I always assumed that the “Dog Days of Summer,” like many phrases I use, had some pop culture origin that I was unaware of – perhaps a sports reference (not my forte), a movie reference (ditto), or literal (I mean dogs are often hot and tired in August).
Much to my surprise, “Dog Days,” is an ancient reference to the Roman belief that the “Dog Star”, Sirius, caused the heat due to its close proximity to Earth. Sirius is the brightest star in the sky and was believed to rear its ugly head annually and shine extra bright in the later summer, sparkling mercilessly in the sky. To appease Sirius, Romans would sacrifice dogs, hoping from some relief from the endless heat that threatened to spoil their crops and exhaust their people.
Most astonishingly is the staying power of the “dog” description of these summer days. For thousands of years and across disparate cultures, the idea of “dog” has continued to be used to describe the days of extreme heat. In France they use the term “canicule,” to describe heat waves during the summer, which translates to “little dog,” in English. In 16th century England, “Dog Daies,” were delineated in the Book of Common Prayer. Down my block, every store has a “Dog Days of Summer” sale in the middle of August, where goods are sold with a 50% plus markdown.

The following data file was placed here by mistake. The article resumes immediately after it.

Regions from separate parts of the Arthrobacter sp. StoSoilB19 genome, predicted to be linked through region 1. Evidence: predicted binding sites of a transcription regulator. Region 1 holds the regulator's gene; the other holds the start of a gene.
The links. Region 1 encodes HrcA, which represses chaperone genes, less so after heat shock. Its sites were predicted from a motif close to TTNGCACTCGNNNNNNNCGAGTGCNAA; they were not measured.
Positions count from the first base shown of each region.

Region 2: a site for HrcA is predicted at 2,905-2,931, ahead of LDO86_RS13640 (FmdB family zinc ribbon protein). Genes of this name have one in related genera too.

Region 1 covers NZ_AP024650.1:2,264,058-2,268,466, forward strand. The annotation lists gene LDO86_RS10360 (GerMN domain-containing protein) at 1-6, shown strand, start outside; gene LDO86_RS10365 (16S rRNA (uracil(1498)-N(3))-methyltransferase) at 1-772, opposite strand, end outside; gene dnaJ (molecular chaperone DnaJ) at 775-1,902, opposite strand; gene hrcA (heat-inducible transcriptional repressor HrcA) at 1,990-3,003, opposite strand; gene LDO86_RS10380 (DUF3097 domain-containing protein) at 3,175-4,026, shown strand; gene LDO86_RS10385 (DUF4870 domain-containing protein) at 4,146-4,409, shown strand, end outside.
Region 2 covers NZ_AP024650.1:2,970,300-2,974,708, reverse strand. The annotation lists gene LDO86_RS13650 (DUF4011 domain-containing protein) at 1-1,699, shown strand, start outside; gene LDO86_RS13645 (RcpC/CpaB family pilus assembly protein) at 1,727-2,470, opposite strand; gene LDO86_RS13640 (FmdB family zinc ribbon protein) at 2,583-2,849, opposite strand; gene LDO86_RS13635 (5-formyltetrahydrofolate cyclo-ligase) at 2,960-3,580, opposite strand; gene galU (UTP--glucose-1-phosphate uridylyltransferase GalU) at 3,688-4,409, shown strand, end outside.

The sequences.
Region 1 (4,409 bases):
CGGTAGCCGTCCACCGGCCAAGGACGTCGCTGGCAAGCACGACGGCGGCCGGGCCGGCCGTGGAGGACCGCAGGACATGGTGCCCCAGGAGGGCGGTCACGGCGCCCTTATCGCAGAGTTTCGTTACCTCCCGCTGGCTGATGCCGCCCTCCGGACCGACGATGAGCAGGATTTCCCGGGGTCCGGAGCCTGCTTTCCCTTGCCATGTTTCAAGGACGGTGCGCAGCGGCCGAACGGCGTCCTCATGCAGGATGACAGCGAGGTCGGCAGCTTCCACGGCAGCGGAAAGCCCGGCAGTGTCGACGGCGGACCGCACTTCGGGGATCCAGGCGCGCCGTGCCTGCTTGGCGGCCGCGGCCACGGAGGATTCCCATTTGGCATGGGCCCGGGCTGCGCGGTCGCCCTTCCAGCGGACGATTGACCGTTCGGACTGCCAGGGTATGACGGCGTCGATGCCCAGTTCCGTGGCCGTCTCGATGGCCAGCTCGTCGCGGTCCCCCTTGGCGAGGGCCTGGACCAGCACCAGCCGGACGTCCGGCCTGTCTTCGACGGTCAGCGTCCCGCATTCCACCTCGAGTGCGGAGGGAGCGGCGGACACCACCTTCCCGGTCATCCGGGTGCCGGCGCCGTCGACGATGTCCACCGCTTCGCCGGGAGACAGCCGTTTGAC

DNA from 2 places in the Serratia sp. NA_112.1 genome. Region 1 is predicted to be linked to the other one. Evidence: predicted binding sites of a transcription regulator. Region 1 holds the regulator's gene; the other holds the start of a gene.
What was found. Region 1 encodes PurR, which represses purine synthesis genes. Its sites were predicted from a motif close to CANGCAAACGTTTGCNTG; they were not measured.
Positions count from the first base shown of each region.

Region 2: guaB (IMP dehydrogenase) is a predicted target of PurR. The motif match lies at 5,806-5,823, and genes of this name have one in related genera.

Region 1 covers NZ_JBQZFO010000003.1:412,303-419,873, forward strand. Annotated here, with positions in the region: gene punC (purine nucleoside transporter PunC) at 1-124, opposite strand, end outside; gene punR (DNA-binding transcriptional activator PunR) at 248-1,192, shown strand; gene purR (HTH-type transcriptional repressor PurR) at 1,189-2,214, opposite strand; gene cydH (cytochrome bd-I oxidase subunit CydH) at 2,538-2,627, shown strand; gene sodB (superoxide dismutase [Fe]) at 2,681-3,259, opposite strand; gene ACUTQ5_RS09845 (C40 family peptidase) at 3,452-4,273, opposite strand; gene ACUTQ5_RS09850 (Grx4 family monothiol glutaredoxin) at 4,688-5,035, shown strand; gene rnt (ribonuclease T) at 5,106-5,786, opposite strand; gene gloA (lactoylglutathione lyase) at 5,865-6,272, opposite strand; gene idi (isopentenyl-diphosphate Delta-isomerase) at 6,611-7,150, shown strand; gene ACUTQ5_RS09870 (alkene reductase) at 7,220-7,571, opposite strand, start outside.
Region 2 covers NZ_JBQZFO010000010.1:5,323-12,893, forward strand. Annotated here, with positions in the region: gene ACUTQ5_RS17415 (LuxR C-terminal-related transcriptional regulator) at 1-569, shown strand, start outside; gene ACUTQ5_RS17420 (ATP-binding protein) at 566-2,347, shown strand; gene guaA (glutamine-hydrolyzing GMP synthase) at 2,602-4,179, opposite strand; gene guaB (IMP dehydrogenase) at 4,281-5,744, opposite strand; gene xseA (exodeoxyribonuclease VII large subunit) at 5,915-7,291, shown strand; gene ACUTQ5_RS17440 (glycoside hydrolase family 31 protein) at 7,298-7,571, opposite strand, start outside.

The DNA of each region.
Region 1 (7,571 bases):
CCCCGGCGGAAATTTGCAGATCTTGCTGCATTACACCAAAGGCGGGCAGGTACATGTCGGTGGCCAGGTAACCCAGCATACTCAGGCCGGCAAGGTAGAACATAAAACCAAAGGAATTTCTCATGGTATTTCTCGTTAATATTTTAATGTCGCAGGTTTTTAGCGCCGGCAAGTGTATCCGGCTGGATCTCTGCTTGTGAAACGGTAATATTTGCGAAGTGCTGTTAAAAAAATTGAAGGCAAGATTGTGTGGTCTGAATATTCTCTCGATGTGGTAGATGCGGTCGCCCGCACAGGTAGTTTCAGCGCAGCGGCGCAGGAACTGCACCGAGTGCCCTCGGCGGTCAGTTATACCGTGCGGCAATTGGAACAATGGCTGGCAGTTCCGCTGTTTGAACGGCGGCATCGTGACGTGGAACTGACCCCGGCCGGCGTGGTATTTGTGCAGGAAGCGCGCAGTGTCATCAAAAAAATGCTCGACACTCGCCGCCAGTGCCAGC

While “Dog Days,” have always referred to days of extreme heat, they also connote other qualities than simply hot weather. They are viewed as lazy and exhausted days that call for A/C and sweet tea. They are also viewed as frenzied and sinister days, as illustrated in Tuck Everlasting, which describes the dog days as “when people are led to do things they are sure to be sorry for after.” There may be spring fever, but there is also summer delusion. In Albert Camus’ “L’Etranger,” Meursault becomes disoriented by the glare of the sun and the power of the heat.
Yet all that seems so far away. From the sober window of my bedroom, seeing the rain pelt the ground, I think: Sirius, your time has gone.